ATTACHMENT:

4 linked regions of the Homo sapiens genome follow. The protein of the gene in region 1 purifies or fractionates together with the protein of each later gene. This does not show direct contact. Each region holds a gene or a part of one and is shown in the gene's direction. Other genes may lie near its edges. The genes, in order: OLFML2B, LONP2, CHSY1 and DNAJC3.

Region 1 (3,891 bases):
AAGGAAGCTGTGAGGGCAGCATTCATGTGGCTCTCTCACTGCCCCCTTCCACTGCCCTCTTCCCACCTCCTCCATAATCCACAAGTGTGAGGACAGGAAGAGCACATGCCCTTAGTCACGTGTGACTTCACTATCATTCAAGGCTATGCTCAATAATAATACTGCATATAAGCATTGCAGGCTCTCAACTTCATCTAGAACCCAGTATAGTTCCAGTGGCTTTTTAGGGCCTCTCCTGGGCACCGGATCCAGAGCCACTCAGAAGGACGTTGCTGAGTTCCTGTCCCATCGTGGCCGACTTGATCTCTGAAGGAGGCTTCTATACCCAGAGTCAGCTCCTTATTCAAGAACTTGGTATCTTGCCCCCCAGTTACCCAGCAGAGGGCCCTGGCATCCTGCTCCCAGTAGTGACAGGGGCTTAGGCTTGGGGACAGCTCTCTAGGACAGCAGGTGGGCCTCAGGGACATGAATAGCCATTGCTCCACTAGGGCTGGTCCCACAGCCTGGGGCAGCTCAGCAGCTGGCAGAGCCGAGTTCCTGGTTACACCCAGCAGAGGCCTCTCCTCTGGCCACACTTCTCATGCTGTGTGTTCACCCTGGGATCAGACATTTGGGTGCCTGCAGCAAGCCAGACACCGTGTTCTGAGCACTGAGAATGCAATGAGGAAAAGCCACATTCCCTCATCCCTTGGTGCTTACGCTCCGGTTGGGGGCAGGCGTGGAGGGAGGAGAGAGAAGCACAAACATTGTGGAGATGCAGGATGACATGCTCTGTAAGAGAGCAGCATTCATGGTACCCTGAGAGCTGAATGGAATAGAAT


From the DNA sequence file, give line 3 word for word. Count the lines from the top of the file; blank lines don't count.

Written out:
AAGGAAGCTGTGAGGGCAGCATTCATGTGGCTCTCTCACTGCCCCCTTCCACTGCCCTCTTCCCACCTCCTCCATAATCCACAAGTGTGAGGACAGGAAGAGCACATGCCCTTAGTCACGTGTGACTTCACTATCATTCAAGGCTATGCTCAATAATAATACTGCATATAAGCATTGCAGGCTCTCAACTTCATCTAGAACCCAGTATAGTTCCAGTGGCTTTTTAGGGCCTCTCCTGGGCACCGGATCCAGAGCCACTCAGAAGGACGTTGCTGAGTTCCTGTCCCATCGTGGCCGACTTGATCTCTGAAGGAGGCTTCTATACCCAGAGTCAGCTCCTTATTCAAGAACTTGGTATCTTGCCCCCCAGTTACCCAGCAGAGGGCCCTGGCATCCTGCTCCCAGTAGTGACAGGGGCTTAGGCTTGGGGACAGCTCTCTAGGACAGCAGGTGGGCCTCAGGGACATGAATAGCCATTGCTCCACTAGGGCTGGTCCCACAGCCTGGGGCAGCTCAGCAGCTGGCAGAGCCGAGTTCCTGGTTACACCCAGCAGAGGCCTCTCCTCTGGCCACACTTCTCATGCTGTGTGTTCACCCTGGGATCAGACATTTGGGTGCCTGCAGCAAGCCAGACACCGTGTTCTGAGCACTGAGAATGCAATGAGGAAAAGCCACATTCCCTCATCCCTTGGTGCTTACGCTCCGGTTGGGGGCAGGCGTGGAGGGAGGAGAGAGAAGCACAAACATTGTGGAGATGCAGGATGACATGCTCTGTAAGAGAGCAGCATTCATGGTACCCTGAGAGCTGAATGGAATAGAAT